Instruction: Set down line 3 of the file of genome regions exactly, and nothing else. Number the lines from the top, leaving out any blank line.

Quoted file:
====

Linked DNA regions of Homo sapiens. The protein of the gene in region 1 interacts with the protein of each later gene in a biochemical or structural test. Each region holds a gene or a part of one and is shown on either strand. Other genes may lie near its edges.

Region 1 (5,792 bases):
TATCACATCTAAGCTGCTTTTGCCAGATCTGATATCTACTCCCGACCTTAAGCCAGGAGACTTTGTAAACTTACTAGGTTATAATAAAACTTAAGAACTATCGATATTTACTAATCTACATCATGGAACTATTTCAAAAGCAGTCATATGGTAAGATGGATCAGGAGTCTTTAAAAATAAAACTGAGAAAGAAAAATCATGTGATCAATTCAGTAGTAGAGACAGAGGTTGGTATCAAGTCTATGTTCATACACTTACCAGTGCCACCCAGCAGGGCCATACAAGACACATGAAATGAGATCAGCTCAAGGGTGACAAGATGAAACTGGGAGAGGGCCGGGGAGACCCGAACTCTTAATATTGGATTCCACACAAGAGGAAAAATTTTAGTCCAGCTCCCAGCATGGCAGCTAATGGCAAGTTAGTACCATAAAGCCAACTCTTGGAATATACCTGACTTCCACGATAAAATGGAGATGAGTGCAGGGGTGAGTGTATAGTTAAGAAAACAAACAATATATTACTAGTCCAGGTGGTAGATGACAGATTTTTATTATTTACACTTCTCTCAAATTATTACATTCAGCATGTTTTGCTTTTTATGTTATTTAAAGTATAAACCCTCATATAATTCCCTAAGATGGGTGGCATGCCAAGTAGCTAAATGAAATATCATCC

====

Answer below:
TATCACATCTAAGCTGCTTTTGCCAGATCTGATATCTACTCCCGACCTTAAGCCAGGAGACTTTGTAAACTTACTAGGTTATAATAAAACTTAAGAACTATCGATATTTACTAATCTACATCATGGAACTATTTCAAAAGCAGTCATATGGTAAGATGGATCAGGAGTCTTTAAAAATAAAACTGAGAAAGAAAAATCATGTGATCAATTCAGTAGTAGAGACAGAGGTTGGTATCAAGTCTATGTTCATACACTTACCAGTGCCACCCAGCAGGGCCATACAAGACACATGAAATGAGATCAGCTCAAGGGTGACAAGATGAAACTGGGAGAGGGCCGGGGAGACCCGAACTCTTAATATTGGATTCCACACAAGAGGAAAAATTTTAGTCCAGCTCCCAGCATGGCAGCTAATGGCAAGTTAGTACCATAAAGCCAACTCTTGGAATATACCTGACTTCCACGATAAAATGGAGATGAGTGCAGGGGTGAGTGTATAGTTAAGAAAACAAACAATATATTACTAGTCCAGGTGGTAGATGACAGATTTTTATTATTTACACTTCTCTCAAATTATTACATTCAGCATGTTTTGCTTTTTATGTTATTTAAAGTATAAACCCTCATATAATTCCCTAAGATGGGTGGCATGCCAAGTAGCTAAATGAAATATCATCC